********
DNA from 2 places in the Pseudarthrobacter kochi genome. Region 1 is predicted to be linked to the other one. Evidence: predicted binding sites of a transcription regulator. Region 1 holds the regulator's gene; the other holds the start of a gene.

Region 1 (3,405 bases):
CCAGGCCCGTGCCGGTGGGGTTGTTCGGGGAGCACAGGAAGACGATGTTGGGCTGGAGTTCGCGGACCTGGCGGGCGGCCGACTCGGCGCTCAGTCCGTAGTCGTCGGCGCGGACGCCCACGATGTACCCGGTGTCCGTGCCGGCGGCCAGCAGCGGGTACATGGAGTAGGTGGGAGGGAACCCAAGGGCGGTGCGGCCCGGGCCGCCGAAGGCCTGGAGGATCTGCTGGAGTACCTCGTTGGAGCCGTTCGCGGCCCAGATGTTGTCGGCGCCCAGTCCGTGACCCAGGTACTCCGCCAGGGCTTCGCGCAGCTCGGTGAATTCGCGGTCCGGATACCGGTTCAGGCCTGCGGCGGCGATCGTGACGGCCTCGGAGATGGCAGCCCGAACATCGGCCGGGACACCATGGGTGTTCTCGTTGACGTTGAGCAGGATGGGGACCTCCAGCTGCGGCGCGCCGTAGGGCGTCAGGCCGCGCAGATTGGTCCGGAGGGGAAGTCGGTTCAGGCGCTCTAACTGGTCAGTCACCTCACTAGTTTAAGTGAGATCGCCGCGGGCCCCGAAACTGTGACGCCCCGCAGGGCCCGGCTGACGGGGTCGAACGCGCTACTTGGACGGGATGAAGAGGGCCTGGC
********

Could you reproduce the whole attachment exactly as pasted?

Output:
DNA from 2 places in the Pseudarthrobacter kochi genome. Region 1 is predicted to be linked to the other one. Evidence: predicted binding sites of a transcription regulator. Region 1 holds the regulator's gene; the other holds the start of a gene.

Region 1 (3,405 bases):
CCAGGCCCGTGCCGGTGGGGTTGTTCGGGGAGCACAGGAAGACGATGTTGGGCTGGAGTTCGCGGACCTGGCGGGCGGCCGACTCGGCGCTCAGTCCGTAGTCGTCGGCGCGGACGCCCACGATGTACCCGGTGTCCGTGCCGGCGGCCAGCAGCGGGTACATGGAGTAGGTGGGAGGGAACCCAAGGGCGGTGCGGCCCGGGCCGCCGAAGGCCTGGAGGATCTGCTGGAGTACCTCGTTGGAGCCGTTCGCGGCCCAGATGTTGTCGGCGCCCAGTCCGTGACCCAGGTACTCCGCCAGGGCTTCGCGCAGCTCGGTGAATTCGCGGTCCGGATACCGGTTCAGGCCTGCGGCGGCGATCGTGACGGCCTCGGAGATGGCAGCCCGAACATCGGCCGGGACACCATGGGTGTTCTCGTTGACGTTGAGCAGGATGGGGACCTCCAGCTGCGGCGCGCCGTAGGGCGTCAGGCCGCGCAGATTGGTCCGGAGGGGAAGTCGGTTCAGGCGCTCTAACTGGTCAGTCACCTCACTAGTTTAAGTGAGATCGCCGCGGGCCCCGAAACTGTGACGCCCCGCAGGGCCCGGCTGACGGGGTCGAACGCGCTACTTGGACGGGATGAAGAGGGCCTGGC